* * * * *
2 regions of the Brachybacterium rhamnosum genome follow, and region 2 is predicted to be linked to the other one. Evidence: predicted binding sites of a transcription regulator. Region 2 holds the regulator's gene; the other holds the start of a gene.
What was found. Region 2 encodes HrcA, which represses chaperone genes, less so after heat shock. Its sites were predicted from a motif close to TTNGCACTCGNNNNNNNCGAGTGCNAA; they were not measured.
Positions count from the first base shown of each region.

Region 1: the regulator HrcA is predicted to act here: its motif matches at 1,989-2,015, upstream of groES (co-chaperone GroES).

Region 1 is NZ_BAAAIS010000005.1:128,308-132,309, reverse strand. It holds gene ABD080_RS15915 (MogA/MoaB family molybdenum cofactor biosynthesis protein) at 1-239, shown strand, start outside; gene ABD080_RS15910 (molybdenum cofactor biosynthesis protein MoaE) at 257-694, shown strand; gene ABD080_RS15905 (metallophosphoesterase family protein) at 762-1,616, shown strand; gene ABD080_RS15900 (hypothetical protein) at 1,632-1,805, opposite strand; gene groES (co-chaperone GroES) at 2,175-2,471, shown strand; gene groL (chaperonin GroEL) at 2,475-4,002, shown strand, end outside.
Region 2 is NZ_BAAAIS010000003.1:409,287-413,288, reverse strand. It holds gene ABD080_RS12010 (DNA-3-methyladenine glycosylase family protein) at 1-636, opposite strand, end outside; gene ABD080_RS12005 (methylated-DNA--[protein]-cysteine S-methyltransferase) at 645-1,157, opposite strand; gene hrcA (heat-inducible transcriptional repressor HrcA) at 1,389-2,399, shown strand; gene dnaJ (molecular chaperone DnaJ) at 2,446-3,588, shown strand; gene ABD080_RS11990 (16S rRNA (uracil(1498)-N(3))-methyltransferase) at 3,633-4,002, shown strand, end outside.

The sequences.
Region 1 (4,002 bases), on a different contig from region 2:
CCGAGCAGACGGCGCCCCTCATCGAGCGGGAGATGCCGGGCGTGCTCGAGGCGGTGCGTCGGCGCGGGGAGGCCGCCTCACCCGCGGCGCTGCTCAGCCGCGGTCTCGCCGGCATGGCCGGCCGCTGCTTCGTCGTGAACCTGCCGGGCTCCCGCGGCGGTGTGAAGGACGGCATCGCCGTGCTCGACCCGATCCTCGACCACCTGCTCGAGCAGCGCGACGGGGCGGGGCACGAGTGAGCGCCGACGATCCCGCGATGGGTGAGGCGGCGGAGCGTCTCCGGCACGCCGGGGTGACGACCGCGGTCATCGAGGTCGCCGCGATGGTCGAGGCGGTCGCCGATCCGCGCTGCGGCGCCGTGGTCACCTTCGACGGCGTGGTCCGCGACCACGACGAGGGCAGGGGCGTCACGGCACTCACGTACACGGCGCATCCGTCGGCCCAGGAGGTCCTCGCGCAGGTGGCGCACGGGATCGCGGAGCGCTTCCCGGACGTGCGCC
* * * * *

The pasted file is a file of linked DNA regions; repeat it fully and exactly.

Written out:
2 regions of the Brachybacterium rhamnosum genome follow, and region 2 is predicted to be linked to the other one. Evidence: predicted binding sites of a transcription regulator. Region 2 holds the regulator's gene; the other holds the start of a gene.
What was found. Region 2 encodes HrcA, which represses chaperone genes, less so after heat shock. Its sites were predicted from a motif close to TTNGCACTCGNNNNNNNCGAGTGCNAA; they were not measured.
Positions count from the first base shown of each region.

Region 1: the regulator HrcA is predicted to act here: its motif matches at 1,989-2,015, upstream of groES (co-chaperone GroES).

Region 1 is NZ_BAAAIS010000005.1:128,308-132,309, reverse strand. It holds gene ABD080_RS15915 (MogA/MoaB family molybdenum cofactor biosynthesis protein) at 1-239, shown strand, start outside; gene ABD080_RS15910 (molybdenum cofactor biosynthesis protein MoaE) at 257-694, shown strand; gene ABD080_RS15905 (metallophosphoesterase family protein) at 762-1,616, shown strand; gene ABD080_RS15900 (hypothetical protein) at 1,632-1,805, opposite strand; gene groES (co-chaperone GroES) at 2,175-2,471, shown strand; gene groL (chaperonin GroEL) at 2,475-4,002, shown strand, end outside.
Region 2 is NZ_BAAAIS010000003.1:409,287-413,288, reverse strand. It holds gene ABD080_RS12010 (DNA-3-methyladenine glycosylase family protein) at 1-636, opposite strand, end outside; gene ABD080_RS12005 (methylated-DNA--[protein]-cysteine S-methyltransferase) at 645-1,157, opposite strand; gene hrcA (heat-inducible transcriptional repressor HrcA) at 1,389-2,399, shown strand; gene dnaJ (molecular chaperone DnaJ) at 2,446-3,588, shown strand; gene ABD080_RS11990 (16S rRNA (uracil(1498)-N(3))-methyltransferase) at 3,633-4,002, shown strand, end outside.

The sequences.
Region 1 (4,002 bases), on a different contig from region 2:
CCGAGCAGACGGCGCCCCTCATCGAGCGGGAGATGCCGGGCGTGCTCGAGGCGGTGCGTCGGCGCGGGGAGGCCGCCTCACCCGCGGCGCTGCTCAGCCGCGGTCTCGCCGGCATGGCCGGCCGCTGCTTCGTCGTGAACCTGCCGGGCTCCCGCGGCGGTGTGAAGGACGGCATCGCCGTGCTCGACCCGATCCTCGACCACCTGCTCGAGCAGCGCGACGGGGCGGGGCACGAGTGAGCGCCGACGATCCCGCGATGGGTGAGGCGGCGGAGCGTCTCCGGCACGCCGGGGTGACGACCGCGGTCATCGAGGTCGCCGCGATGGTCGAGGCGGTCGCCGATCCGCGCTGCGGCGCCGTGGTCACCTTCGACGGCGTGGTCCGCGACCACGACGAGGGCAGGGGCGTCACGGCACTCACGTACACGGCGCATCCGTCGGCCCAGGAGGTCCTCGCGCAGGTGGCGCACGGGATCGCGGAGCGCTTCCCGGACGTGCGCC